This year the diocese ordered-up a stale corporate-management-inspiration package for our convocation of priests. Delivered by a well-meaning “executive coach.”
The PowerPoint included Viktor Frankl, confined at Dachau. And his inspiring words about selflessness.
To be honest, being here at this diocesan priest conference feels like some kind of brainwashing camp. Back before the world learned about the McCarrick affair, I had some tolerance for churchy platitudes and bad Catholic jokes, on occasions such as this. But of course all that tolerance went out the window in the summer of 2018.
Last October’s priest convocation felt surreal and shameful–the priests of the diocese spending three days together, with no open discussion of the elephant. Namely, our disillusionment, and the disillusionment of our people.
This year, doing the same thing–carrying on, as if there were no bankruptcy of Catholic credibility–it feels like we have fallen to the Kool-Aid-drinking-cult level.
What is the Roman Catholic Church? We would say, we priests: This Church is the Church of Christ, founded and sustained by the incarnate Word of God. We would say: In our parishes, we and our people practice the original Christian faith, the original Christian religion. We receive grace from heaven through Jesus’ sacraments.
But: How can we fail to reckon with this fact: Our answer to this question–What is the Catholic Church?–our answer does not correspond with the perception of most reasonable people. Most people with self-respect would not willingly associate themselves with our institution. At all. Because our institution has apparently endless closets full of disgusting secrets and unacknowledged catastrophic failures.
Perhaps you may ask, dear reader: What should we do at our priests’ convocation, if not carry on as if none of this ever happened?
Well: It’s not just McCarrick. In our own humble ecclesiastical province, a bishop retired uneventfully a year ago, at the appointed age. Now he stands accused of the serial sexual abuse of multiple vulnerable individuals.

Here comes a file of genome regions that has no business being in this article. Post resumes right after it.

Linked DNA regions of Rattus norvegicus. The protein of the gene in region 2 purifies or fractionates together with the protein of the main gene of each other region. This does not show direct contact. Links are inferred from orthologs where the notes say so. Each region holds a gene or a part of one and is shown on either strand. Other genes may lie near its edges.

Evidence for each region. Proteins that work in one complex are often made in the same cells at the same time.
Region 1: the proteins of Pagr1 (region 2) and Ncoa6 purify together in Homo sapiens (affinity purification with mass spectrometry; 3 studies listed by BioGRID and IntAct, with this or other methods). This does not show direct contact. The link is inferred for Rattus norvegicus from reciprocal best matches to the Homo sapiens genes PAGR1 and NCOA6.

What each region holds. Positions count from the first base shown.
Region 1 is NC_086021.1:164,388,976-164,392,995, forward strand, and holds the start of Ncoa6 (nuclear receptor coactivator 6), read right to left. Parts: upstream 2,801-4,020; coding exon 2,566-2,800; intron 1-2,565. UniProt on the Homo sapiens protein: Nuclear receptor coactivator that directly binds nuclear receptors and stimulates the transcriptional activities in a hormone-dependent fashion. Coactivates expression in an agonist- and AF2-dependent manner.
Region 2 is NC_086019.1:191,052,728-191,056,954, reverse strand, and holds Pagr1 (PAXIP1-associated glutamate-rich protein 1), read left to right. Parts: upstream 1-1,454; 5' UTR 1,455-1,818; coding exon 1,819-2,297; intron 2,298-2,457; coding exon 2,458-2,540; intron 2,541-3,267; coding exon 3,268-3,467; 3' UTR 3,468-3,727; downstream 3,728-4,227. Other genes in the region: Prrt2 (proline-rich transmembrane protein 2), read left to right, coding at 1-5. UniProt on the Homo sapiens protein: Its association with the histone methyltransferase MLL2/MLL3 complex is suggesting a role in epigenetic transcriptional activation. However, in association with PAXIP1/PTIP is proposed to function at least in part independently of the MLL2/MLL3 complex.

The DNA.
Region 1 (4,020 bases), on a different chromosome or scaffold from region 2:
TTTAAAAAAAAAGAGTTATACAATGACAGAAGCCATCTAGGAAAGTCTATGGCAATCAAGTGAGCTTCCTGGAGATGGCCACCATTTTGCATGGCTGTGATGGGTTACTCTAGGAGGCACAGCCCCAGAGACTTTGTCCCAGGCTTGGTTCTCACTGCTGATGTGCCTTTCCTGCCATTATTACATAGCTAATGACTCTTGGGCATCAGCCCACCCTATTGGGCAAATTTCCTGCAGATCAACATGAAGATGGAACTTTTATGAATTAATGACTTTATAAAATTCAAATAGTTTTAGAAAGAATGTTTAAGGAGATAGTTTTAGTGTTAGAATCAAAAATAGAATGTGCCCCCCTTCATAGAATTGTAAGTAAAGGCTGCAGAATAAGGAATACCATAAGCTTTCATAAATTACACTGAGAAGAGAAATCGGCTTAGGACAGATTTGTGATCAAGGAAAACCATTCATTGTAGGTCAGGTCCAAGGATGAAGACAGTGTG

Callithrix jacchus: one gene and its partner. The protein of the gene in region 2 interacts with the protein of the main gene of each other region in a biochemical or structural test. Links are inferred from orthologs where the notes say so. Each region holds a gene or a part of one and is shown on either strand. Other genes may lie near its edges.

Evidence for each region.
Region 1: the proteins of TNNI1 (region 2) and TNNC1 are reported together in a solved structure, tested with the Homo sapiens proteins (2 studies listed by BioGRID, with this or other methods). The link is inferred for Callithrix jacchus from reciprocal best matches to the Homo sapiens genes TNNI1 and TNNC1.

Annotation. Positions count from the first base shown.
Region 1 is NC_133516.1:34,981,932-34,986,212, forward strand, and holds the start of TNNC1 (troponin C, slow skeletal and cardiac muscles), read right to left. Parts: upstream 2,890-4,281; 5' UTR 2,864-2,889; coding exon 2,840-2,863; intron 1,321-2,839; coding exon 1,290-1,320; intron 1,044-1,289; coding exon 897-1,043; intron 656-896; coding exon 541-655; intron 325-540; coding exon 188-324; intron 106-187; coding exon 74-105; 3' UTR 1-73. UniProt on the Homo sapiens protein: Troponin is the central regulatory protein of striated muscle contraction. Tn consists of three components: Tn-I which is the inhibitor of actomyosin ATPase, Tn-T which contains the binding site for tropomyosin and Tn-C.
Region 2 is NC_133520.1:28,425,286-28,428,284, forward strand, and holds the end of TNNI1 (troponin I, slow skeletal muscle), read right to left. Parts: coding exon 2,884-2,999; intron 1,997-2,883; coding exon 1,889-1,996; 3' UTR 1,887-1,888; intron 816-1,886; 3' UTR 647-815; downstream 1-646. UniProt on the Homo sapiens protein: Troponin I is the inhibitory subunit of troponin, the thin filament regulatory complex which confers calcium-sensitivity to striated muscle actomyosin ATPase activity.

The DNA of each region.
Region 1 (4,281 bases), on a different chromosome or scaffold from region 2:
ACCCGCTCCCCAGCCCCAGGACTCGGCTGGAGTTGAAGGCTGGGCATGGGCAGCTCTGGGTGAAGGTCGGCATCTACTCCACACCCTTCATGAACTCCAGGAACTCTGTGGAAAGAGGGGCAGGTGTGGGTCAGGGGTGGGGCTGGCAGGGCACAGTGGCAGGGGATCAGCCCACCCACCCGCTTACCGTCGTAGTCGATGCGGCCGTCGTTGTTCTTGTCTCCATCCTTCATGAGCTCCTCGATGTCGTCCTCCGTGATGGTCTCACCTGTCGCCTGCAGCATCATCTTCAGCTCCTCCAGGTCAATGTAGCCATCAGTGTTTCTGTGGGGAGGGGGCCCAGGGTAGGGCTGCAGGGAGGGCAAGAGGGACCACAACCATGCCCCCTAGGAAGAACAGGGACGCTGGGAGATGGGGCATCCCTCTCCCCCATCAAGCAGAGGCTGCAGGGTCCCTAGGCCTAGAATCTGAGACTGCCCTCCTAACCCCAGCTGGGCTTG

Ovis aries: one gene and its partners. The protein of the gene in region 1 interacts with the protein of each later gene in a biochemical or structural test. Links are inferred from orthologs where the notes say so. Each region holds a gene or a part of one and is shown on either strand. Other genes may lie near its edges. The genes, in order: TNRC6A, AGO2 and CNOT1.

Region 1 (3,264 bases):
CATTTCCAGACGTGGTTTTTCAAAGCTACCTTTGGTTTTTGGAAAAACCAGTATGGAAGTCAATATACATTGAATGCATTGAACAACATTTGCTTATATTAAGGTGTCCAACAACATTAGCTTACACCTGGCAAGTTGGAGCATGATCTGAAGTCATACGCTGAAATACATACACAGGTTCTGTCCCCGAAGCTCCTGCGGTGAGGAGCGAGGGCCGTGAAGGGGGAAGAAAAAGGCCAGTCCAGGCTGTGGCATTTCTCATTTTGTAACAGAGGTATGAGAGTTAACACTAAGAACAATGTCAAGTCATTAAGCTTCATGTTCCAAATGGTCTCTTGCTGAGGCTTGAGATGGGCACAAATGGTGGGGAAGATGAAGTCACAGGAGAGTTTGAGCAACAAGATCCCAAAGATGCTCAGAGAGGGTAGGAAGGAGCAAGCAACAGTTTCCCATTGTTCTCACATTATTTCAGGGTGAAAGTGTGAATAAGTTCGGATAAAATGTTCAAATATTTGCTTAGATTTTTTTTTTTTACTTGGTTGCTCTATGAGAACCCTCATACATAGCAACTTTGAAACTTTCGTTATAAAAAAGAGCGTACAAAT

How about it we openly acknowledged the courage of the particular victims who have spoken out against Bransfield? And against McCarrick?
Shouldn’t we honor their bravery? Young priests and seminarians tried to blow the whistle decades ago about McCarrick, only to find themselves shushed, muzzled, and treated like dirt. While McCarrick ascended, untouched, to the College of Cardinals.
Now, the pattern repeats itself. Two former seminarians have sued the Church over bishop Michael Bransfield’s abuses over the course of the past seven months. Meanwhile, no one in East-coast Catholic Church, Inc. pays attention.
How about in our own diocese? Have we acknowledged with true gratitude the victims who found the courage to speak about their abuse in 2002? Only to be treated as liars by bishop Sullivan, as pariahs by bishop DiLorenzo, and as an overly emotional special-interest group by bishop Knestout?
So the question remains: have we even begun to solve our institutional problem? We not only haven’t solved it. We continue to pile up wreckage.
Now, a few years back, I would have said about this boring priest conference, underway at a Marriott: The Kool-Aid they’re handing out here tastes bland enough, like Evian or Perrier. Whatever.
This year, the bland Kool-Aid tastes more like milk gone bad. Or maybe poison.